Small considered New Orleans the biological and geographical center of Louisiana iris culture, and lamented  the disappearance of the Bayou Sauvage fields in Gentilly and the dwindling of the Frenchmen Street field:

"The present condition of the well-known Frenchmen Street iris fields attracts one's attention. The marsh along which and through which Frenchmen Street was built was a celebrated iris field, for many years a favorite place for the citizens interested in iris to observe and gather specimens or bouquets. Manufacturing plants finally began to use the marsh as a dumping ground for refuse, and today most of the former iris growth has been buried, and only a few isolated patches of the plants of the several species that once thrived here in countless numbers remain in the landscape."

Small and Peckham called on the citizens of New Orleans to save Louisiana's native irises. They returned to New Orleans many times, with Small collecting specimens for the NYBG, and naming innumerable natural hybrids or species variants.

Quoted matter from John K. Small, "Vanishing Iris." Reports on Florida Explorations 76, offprint from Journal of the New York Botanical Garden 32 (1931): pp. 277-288.  Garden Library of the New Orleans Town Gardeners, Southeastern Architectural Archive, Special Collections Division, Tulane University Libraries.

Images, top to bottom: 

Top: "In the delta of the Pearl River, Louisiana. A small patch of Iris giganticaerulea in the foreground. The 'weed-wagon' (the popular name for our collecting motor) in the background."

Center: "Collecting iris in swamp at Arabi, Louisiana. Colonies large and small of many kinds of iris occur here. This swamp and those of Gentilly are the richest in various kinds of iris."

Bottom: "Our tallest-stemmed iris--Iris giganticaerulea, growing in a swamp near Cut-Off, Louisiana. In this swamp violet-flowered irises prevailed. The plants were mostly three to five feet tall. The plants in the colony shown above were fully seven feet tall. If some of the dropping leaves were straightened, they would overtop one's head."

Images from John K. Small, "Salvaging the Native American Irises." Reports on Florida Explorations 73, offprint from Journal of the New York Botanical Garden 32 (1931): pp. 175-184. Garden Library of the New Orleans Town Gardeners, Southeastern Architectural Archive, Special Collections Division, Tulane University Libraries.

Building Letterheads XIII

Beginning in 1901, the Schwing Lumber & Shingle Company operated along the Mississippi River at Bayou Plaquemine. The company's dominance of the Louisiana cypress shingle market was mentioned in W.E. Clement's Plantation Life on the Mississippi (1952). Schwing also operated a successful Spanish moss operation, supplying the cured "lagniappe product" for the upholstery trade.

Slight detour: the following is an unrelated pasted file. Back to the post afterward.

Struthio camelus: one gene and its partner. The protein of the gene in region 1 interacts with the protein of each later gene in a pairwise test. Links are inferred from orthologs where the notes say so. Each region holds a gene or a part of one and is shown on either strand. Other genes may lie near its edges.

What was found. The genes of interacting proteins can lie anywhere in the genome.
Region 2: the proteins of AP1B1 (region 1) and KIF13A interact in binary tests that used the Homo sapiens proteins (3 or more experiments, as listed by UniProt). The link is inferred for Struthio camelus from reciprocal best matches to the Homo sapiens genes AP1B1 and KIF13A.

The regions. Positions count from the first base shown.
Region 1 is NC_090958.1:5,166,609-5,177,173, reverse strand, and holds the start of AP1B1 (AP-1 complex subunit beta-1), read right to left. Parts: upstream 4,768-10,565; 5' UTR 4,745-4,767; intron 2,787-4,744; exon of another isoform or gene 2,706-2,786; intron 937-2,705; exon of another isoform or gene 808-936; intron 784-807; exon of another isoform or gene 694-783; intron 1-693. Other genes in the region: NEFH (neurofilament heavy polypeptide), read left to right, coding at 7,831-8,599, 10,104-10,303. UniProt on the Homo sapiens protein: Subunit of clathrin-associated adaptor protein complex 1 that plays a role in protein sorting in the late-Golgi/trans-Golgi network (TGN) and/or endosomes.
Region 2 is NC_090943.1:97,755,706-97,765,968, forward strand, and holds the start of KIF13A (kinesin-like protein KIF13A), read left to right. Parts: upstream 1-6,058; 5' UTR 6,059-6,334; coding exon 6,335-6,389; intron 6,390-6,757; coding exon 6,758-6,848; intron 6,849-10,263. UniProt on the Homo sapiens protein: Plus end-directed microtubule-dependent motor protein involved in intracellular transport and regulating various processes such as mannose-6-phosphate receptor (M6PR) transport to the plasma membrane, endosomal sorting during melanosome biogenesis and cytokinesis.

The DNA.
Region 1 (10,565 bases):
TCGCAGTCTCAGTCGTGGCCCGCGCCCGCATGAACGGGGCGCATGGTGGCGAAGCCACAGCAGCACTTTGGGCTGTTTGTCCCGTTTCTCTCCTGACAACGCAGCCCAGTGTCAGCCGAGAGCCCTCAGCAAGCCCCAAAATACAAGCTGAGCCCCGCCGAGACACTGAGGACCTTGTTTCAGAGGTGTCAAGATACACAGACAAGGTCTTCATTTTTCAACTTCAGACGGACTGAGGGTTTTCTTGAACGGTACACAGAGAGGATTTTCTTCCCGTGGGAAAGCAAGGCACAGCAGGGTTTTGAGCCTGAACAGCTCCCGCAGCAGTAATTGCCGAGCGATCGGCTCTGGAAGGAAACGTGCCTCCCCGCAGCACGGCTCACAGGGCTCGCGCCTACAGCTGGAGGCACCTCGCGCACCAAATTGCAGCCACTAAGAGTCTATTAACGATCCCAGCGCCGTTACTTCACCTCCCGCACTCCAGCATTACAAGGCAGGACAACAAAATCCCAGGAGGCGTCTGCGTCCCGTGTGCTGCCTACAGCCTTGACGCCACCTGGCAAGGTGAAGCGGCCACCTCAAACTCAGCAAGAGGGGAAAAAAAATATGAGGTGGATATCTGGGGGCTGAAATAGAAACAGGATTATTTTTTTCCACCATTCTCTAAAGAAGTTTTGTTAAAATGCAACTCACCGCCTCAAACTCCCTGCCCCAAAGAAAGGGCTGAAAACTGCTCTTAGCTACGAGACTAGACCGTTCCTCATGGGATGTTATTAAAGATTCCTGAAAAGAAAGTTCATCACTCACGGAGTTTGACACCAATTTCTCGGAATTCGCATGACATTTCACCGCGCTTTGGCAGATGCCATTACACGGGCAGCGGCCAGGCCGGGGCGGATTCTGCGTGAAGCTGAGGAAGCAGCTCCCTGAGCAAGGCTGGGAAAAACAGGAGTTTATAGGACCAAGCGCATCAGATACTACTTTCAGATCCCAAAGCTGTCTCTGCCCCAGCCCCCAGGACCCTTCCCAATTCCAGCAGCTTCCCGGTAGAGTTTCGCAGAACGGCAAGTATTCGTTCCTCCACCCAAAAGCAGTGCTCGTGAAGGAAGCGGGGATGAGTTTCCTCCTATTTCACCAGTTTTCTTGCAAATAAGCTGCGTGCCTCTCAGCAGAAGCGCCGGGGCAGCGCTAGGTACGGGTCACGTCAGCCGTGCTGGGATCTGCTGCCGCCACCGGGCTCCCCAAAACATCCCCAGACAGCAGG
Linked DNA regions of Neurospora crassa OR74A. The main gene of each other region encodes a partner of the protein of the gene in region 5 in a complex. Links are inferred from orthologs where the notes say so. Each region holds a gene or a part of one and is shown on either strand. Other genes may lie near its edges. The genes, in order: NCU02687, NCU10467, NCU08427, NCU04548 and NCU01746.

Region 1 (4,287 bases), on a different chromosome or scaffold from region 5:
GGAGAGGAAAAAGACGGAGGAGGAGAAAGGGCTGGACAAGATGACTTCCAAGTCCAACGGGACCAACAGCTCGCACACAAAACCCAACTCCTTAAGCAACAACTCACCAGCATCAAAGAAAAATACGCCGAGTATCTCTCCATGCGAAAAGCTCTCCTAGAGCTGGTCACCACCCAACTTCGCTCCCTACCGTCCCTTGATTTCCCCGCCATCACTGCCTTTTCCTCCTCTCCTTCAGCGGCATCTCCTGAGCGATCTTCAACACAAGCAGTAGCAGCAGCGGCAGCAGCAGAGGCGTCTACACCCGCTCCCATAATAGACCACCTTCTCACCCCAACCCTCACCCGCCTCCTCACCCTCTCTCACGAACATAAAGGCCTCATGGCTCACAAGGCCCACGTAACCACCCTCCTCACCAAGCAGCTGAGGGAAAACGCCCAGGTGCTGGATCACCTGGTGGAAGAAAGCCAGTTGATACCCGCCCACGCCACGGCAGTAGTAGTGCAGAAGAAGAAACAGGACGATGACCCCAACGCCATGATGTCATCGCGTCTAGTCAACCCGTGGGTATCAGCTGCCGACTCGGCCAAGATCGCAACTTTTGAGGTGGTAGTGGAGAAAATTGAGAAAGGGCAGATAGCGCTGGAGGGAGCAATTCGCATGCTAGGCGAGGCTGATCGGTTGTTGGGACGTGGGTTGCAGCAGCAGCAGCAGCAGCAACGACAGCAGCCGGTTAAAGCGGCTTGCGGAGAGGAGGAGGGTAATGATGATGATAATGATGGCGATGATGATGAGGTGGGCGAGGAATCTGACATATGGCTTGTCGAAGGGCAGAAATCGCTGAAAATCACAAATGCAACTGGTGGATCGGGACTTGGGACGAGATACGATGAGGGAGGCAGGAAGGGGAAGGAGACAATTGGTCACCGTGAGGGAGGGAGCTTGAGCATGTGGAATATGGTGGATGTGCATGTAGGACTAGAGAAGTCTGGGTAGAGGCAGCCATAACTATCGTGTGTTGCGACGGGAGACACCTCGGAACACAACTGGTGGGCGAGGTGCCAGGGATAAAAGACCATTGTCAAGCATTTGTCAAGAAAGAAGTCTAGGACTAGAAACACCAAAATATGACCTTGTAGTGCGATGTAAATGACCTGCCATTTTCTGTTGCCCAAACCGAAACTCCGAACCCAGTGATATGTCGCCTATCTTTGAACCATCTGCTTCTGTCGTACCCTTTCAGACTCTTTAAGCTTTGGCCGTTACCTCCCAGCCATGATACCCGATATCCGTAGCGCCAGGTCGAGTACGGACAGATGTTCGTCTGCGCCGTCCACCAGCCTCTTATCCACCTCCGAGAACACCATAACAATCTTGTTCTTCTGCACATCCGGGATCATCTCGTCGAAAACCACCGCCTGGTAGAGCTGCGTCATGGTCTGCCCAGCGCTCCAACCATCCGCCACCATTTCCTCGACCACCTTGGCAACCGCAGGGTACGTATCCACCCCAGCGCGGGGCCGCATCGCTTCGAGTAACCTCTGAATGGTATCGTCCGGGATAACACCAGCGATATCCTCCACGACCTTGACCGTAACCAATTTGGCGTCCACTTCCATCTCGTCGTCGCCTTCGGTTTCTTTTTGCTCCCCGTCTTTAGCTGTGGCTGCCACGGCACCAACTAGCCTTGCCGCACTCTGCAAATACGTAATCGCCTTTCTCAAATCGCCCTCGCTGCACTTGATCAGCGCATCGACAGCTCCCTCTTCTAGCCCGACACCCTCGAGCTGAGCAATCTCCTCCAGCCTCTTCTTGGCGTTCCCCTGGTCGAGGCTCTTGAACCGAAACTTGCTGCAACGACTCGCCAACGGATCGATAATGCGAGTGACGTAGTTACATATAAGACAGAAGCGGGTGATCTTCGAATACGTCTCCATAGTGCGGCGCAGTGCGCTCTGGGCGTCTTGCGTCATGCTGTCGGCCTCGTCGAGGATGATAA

By the late 1930s, Schwing was managing mineral rights related to speculative oil drilling operations across its vast land holdings. Company president Calvin Kendrick Schwing became a prominent politician, serving in the Louisiana state senate from 1928 to 1936. In December 1956, Dow Chemical Company purchased all the Schwing Lumber stock, and thus acquired 60,000 acres of land.

Image above: Detail, Calvin K. Schwing, letter to Mr. Bert Nadler, 15 November 1938, Building Letterheads, Southeastern Architectural Archive, Special Collections Division, Tulane University Libraries.

Tuesday, October 9, 2012

Dixie Brewery

The Dixie Brewery held its grand opening on Thursday, 31 October 1907. The management revealed the vast facility to the New Orleans public, serving lemonade, ice cream and danishes to the attendees. Orchestral music punctuated the event.

After securing the Tulane Avenue/North Rocheblave Street site in 1906, Dixie's officers retained the services of the Chicago brewery architect Louis Lehle & Sons to design its modern plant and stables. German- born architect Julius Koch (Stuttgart 1857-New Orleans 1918) supervised the construction of the five-story concrete, steel, brick and asbestos edifice.

Louis William Lehle designed many other noted American breweries, including the Blatz Brewery (Milwaukee), the John Hauck Brewing Company (Cincinnati), the Lake Superior Brewing Company (now Fitger's, Duluth, Mn), the Lion Brewery (Chicago), the Thieme & Wagner Brewing Company (Lafayette, La) and the Detroit Brewing Company. In October 1911, he presented his personal observations on brewery site selection, construction, insulation and design to the Second International Brewers' Congress in Chicago, Illinois. You can read his paper here.

Image above: "New Brewery Opens: Magnificent Plant on Tulane Avenue Receives Guests." The Daily Picayune 1 November 1907, p. 6.

Thursday, October 4, 2012

Lexicon: Bodine

We encountered a new building term yesterday in a trade catalog titled The Complete House Builder (1890). Bodine was a patented roofing product developed by the Bodine Roofing Company of Mansfield, Ohio in the early 1880s. Comprised of polychromed white poplar and spruce wood pulp, bodine's advantage over slate was its affordability and the ease with which any DIYer could install it. For the "Cheap Cottage Set on Posts" illustrated above, it was one option that the M.A. Donohue & Company considered economical. An added benefit for those with rain barrels and cisterns was its inconspicuous flavor. The Architect, Builder and Woodworker reported that rain water flowing off a bodine roof imparted "no unpleasant taste," unlike that experienced with composition roofs (gravel, pitch, chemical, asbestos or felt).(1)

(1)"The Bodine Patent Roof," The Architect, Builder and Woodworker 19 (October 1883): p. 188.